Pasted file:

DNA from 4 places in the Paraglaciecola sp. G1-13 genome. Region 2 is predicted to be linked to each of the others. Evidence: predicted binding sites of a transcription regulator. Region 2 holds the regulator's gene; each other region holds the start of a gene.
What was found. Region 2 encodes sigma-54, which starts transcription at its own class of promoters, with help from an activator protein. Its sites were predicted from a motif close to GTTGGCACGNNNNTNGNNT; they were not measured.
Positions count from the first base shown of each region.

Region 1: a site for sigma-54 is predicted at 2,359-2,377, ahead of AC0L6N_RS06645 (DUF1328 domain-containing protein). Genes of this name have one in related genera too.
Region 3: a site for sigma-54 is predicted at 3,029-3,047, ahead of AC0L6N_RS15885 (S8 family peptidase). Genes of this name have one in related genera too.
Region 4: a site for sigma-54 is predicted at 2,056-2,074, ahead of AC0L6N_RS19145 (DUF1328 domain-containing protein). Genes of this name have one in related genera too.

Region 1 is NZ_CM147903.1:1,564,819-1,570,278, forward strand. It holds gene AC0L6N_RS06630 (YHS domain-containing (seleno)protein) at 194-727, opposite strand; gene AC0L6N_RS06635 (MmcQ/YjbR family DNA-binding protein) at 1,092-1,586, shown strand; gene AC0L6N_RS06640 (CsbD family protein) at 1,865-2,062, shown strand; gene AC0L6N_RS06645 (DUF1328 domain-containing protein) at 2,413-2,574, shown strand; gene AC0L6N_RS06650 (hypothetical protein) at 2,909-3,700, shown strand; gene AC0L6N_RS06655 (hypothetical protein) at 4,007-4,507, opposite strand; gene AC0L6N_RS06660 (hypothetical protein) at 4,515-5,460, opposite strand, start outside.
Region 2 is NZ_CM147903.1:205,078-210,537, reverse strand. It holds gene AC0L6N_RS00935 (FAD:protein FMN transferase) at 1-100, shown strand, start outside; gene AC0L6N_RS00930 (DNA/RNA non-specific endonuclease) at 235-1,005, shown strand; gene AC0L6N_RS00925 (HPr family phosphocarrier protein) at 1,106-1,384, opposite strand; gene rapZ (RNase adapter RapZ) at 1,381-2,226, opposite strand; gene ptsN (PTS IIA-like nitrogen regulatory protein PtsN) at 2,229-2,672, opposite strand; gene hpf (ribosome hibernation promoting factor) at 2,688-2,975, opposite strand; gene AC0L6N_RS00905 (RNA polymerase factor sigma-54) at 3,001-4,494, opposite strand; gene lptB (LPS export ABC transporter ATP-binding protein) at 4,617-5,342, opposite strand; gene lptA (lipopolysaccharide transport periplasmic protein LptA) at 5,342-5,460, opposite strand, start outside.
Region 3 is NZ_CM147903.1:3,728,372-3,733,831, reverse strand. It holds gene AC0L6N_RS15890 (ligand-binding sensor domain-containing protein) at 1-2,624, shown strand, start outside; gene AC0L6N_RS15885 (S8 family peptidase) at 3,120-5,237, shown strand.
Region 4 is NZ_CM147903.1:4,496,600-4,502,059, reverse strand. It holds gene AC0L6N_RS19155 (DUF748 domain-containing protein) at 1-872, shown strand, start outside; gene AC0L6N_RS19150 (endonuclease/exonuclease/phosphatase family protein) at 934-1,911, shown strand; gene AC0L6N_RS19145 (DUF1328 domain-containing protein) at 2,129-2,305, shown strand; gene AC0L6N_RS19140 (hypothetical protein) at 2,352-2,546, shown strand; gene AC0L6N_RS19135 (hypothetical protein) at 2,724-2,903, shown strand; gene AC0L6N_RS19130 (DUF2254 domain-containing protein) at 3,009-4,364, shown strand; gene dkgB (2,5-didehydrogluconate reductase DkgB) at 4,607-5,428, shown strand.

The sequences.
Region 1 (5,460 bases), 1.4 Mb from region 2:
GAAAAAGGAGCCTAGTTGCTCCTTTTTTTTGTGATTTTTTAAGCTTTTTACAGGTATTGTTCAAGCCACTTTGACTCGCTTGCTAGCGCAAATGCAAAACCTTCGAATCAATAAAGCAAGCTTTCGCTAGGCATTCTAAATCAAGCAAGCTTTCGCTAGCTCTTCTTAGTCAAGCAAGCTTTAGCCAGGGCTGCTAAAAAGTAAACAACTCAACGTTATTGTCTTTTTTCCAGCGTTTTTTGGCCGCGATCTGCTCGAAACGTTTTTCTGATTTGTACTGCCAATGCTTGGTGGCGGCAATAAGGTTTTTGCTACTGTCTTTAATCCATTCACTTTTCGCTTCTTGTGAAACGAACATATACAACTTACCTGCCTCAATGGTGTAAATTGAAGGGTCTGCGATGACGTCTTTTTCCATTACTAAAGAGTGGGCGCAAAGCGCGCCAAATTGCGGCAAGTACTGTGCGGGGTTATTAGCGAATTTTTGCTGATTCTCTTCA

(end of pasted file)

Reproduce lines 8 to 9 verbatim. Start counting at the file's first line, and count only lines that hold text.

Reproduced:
Region 2 is NZ_CM147903.1:205,078-210,537, reverse strand. It holds gene AC0L6N_RS00935 (FAD:protein FMN transferase) at 1-100, shown strand, start outside; gene AC0L6N_RS00930 (DNA/RNA non-specific endonuclease) at 235-1,005, shown strand; gene AC0L6N_RS00925 (HPr family phosphocarrier protein) at 1,106-1,384, opposite strand; gene rapZ (RNase adapter RapZ) at 1,381-2,226, opposite strand; gene ptsN (PTS IIA-like nitrogen regulatory protein PtsN) at 2,229-2,672, opposite strand; gene hpf (ribosome hibernation promoting factor) at 2,688-2,975, opposite strand; gene AC0L6N_RS00905 (RNA polymerase factor sigma-54) at 3,001-4,494, opposite strand; gene lptB (LPS export ABC transporter ATP-binding protein) at 4,617-5,342, opposite strand; gene lptA (lipopolysaccharide transport periplasmic protein LptA) at 5,342-5,460, opposite strand, start outside.
Region 3 is NZ_CM147903.1:3,728,372-3,733,831, reverse strand. It holds gene AC0L6N_RS15890 (ligand-binding sensor domain-containing protein) at 1-2,624, shown strand, start outside; gene AC0L6N_RS15885 (S8 family peptidase) at 3,120-5,237, shown strand.